The English word “bank” comes from the Italian word “banco” or “banca,” which originally referred to a bench with a back, then a bench’s wooden seat. The word evolved to mean a shop counter in the 1300s, then a craftsman’s workbench in the 1500s. Finally, it evolved from meaning the counter where money was exchanged to meaning the institution itself that offers financial services.
The modern banking industry was born and developed in Italy during the Middle Ages and early Renaissance. Italy was Europe’s main economic power. Rich northern cities like Florence, Siena, Milan, Venice, Genoa and Lucca were centers of commerce, trading with foreign states. As international trade increased, journeys by land and sea to the rest of Europe and to the Orient were very long and hazardous. The establishment of banks in the trading centers was crucial to facilitating commerce. Letters of credit, which were simply the first checks, were created in order to free merchants from the dangers of being robbed and killed while carrying great amounts of cash or valuable goods during their lengthy travels. Florentine bankers invented these letters of credit, and, by the early 15th century, Florence was home to about 80 banks, which lent money to kings, emperors and popes.
It is the city of Siena in Tuscany that is home to the world’s oldest continuously operating bank. Founded in 1472, Banca Monte dei Paschi di Siena became over more than six centuries enmeshed in the identity of Siena. It has been the city’s largest employer, and its foundation has bestowed bank profits on many civic activities, including kindergartens, the university, and ambulance, hospital and health services. It has provided the costumes that rival clans wear in the processions preceding the Palio, the bareback horse race usually run twice each summer in Siena’s central plaza. The bank was known by many as Babbo Monte (“Daddy Monte”), that is, a member of the family.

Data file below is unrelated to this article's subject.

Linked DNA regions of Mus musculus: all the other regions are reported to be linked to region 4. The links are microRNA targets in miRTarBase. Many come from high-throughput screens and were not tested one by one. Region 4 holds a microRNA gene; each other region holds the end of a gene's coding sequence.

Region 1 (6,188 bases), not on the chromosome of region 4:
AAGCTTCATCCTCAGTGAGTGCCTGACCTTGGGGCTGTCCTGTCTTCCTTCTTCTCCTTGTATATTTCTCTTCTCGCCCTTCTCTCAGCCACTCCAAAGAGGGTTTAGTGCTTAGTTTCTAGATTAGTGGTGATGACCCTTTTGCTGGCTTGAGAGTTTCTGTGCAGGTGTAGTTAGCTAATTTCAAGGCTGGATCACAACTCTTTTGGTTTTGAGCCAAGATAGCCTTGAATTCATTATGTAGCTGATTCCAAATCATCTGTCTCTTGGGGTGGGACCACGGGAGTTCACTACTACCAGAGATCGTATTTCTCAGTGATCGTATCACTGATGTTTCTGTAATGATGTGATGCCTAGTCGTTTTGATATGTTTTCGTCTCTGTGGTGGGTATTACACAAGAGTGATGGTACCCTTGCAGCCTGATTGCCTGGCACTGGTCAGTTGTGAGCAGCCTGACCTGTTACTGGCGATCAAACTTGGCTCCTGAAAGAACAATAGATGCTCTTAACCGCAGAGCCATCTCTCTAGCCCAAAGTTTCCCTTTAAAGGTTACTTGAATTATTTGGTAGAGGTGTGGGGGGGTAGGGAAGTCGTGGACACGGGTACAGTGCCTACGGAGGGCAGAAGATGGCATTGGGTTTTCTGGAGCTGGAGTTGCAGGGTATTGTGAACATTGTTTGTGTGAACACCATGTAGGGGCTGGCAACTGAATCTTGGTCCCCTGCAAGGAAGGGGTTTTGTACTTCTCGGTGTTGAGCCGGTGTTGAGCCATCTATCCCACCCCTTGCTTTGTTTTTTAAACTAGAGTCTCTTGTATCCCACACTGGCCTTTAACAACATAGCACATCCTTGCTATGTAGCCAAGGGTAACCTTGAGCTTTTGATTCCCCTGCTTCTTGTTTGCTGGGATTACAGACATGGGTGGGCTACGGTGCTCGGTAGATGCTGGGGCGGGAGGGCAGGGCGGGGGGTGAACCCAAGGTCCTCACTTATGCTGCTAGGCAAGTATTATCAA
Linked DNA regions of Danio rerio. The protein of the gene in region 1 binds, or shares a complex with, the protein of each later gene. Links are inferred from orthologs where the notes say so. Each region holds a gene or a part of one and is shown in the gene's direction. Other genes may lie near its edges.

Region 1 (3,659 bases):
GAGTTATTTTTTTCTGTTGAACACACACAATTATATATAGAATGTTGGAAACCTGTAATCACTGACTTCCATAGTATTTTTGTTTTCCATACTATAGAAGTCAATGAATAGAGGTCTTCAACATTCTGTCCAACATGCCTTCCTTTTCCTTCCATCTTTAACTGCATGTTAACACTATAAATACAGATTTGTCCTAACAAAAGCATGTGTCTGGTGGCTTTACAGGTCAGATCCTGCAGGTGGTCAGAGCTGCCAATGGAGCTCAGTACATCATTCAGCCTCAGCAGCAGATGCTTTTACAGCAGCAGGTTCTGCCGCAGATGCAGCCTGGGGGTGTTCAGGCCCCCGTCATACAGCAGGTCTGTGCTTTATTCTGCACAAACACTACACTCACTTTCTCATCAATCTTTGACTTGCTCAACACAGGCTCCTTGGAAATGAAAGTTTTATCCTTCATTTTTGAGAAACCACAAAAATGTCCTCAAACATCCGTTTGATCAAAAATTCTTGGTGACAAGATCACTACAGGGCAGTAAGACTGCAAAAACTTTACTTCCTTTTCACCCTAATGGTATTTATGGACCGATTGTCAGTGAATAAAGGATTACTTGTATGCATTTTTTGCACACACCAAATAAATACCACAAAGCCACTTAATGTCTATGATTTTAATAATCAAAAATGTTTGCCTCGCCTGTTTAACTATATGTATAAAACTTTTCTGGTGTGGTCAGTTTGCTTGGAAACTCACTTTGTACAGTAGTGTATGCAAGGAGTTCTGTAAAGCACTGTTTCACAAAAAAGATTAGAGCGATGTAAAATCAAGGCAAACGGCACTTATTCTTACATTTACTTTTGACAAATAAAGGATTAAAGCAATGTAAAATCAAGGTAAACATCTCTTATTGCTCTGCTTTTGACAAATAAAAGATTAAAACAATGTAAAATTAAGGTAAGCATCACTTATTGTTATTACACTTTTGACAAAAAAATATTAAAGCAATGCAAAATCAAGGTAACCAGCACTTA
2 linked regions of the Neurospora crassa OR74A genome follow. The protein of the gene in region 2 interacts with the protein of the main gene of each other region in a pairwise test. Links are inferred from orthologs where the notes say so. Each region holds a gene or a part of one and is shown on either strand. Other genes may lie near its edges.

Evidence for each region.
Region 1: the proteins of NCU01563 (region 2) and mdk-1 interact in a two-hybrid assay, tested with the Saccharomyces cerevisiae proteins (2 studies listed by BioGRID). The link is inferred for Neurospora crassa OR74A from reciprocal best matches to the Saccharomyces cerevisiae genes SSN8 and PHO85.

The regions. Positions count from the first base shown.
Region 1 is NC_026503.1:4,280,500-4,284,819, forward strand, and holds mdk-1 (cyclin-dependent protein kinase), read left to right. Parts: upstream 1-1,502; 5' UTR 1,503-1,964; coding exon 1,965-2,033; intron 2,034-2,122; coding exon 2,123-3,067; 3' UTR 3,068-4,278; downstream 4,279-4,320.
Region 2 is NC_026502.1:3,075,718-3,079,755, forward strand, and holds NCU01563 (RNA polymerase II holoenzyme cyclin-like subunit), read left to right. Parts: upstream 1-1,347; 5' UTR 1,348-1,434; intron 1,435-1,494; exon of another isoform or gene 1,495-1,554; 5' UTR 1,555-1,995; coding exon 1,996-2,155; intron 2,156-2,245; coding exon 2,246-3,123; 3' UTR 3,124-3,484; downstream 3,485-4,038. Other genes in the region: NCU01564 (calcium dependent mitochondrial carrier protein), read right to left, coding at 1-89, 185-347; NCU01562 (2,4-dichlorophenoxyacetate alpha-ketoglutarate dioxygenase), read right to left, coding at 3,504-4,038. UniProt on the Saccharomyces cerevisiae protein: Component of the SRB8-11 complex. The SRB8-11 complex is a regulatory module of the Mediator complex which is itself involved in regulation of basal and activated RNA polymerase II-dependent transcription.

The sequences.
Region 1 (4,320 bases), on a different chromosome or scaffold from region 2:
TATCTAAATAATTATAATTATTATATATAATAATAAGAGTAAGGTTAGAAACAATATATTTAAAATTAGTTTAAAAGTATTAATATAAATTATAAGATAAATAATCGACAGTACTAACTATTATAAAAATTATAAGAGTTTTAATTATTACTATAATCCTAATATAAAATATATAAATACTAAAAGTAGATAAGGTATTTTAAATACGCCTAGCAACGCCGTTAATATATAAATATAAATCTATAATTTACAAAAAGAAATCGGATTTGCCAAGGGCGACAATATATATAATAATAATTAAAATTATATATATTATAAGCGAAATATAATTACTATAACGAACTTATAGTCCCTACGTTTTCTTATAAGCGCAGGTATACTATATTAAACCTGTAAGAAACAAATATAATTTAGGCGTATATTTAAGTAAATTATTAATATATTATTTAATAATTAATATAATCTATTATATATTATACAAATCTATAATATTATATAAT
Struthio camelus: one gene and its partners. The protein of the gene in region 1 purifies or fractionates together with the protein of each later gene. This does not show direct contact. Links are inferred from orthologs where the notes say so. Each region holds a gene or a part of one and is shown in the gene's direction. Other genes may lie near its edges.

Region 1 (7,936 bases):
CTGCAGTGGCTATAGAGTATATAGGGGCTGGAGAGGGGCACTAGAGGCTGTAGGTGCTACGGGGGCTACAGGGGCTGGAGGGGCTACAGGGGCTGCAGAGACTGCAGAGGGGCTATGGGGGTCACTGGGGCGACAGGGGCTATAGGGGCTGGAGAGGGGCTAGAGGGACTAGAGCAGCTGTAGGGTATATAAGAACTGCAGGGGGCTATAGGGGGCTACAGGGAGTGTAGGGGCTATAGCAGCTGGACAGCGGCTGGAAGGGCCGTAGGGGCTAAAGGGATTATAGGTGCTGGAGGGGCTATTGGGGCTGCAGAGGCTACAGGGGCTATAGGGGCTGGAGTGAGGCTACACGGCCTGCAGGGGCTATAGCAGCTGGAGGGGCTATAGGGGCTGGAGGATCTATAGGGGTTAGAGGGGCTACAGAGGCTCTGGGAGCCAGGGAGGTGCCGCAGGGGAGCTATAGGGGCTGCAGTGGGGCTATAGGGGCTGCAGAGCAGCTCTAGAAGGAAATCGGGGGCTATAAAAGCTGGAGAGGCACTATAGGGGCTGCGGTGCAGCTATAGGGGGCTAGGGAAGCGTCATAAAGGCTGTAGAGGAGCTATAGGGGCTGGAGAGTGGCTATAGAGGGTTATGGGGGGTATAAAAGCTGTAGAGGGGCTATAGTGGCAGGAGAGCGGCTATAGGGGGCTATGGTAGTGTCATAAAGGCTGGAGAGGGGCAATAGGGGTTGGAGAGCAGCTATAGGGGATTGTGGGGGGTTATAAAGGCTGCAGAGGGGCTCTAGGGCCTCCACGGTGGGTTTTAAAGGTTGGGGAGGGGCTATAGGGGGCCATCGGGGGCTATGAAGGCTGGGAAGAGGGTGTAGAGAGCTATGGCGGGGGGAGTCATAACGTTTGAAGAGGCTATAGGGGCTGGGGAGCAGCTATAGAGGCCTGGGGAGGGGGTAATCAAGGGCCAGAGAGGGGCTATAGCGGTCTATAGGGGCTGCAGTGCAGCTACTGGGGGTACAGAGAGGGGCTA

But the bank is now in serious trouble stemming from a long-running saga of ill-fated deals, financial shenanigans, criminal wrongdoing and even a mysterious death. Its troubles began in 2008 after it paid more than it could afford to acquire a rival bank. In 2013 allegations were investigated that bank executives hid mounting losses from regulators and shareholders. The bank’s head of communications was found dead in an alley below his office window in an apparent suicide; the police did not find evidence of foul play. In 2019 bank executives were convicted of illegally using complex derivatives to cover up the bank’s problems.
And now Banca Monte dei Paschi has failed a stress test of its finances and has earned a new distinction as Europe’s weakest lender. Negotiations are under way for a sale to UniCredit, although talks stalled in late October 2021. If it goes through The bank’s operations would be managed from UniCredit’s headquarters in Milan rather than from the vaulted, stone-lined room with medieval and Renaissance artwork in Siena’s 15th-century fortress in the city’s old quarter. Many jobs would be lost, and the psychological toll on Siena would be high.
But Siena doesn’t have to search far to find a new mission—health care. A British drug maker has a major research center in Siena, which develops vaccines for diseases like typhoid that are prevalent in poorer countries. Toscana Life Sciences, a nonprofit in Siena, helps start-up companies to get on their feet. One of its research labs is developing an advanced monoclonal antibody treatment for coronavirus. If it is successful, it would be less expensive than other treatments and could be administered without hospitalizing patients.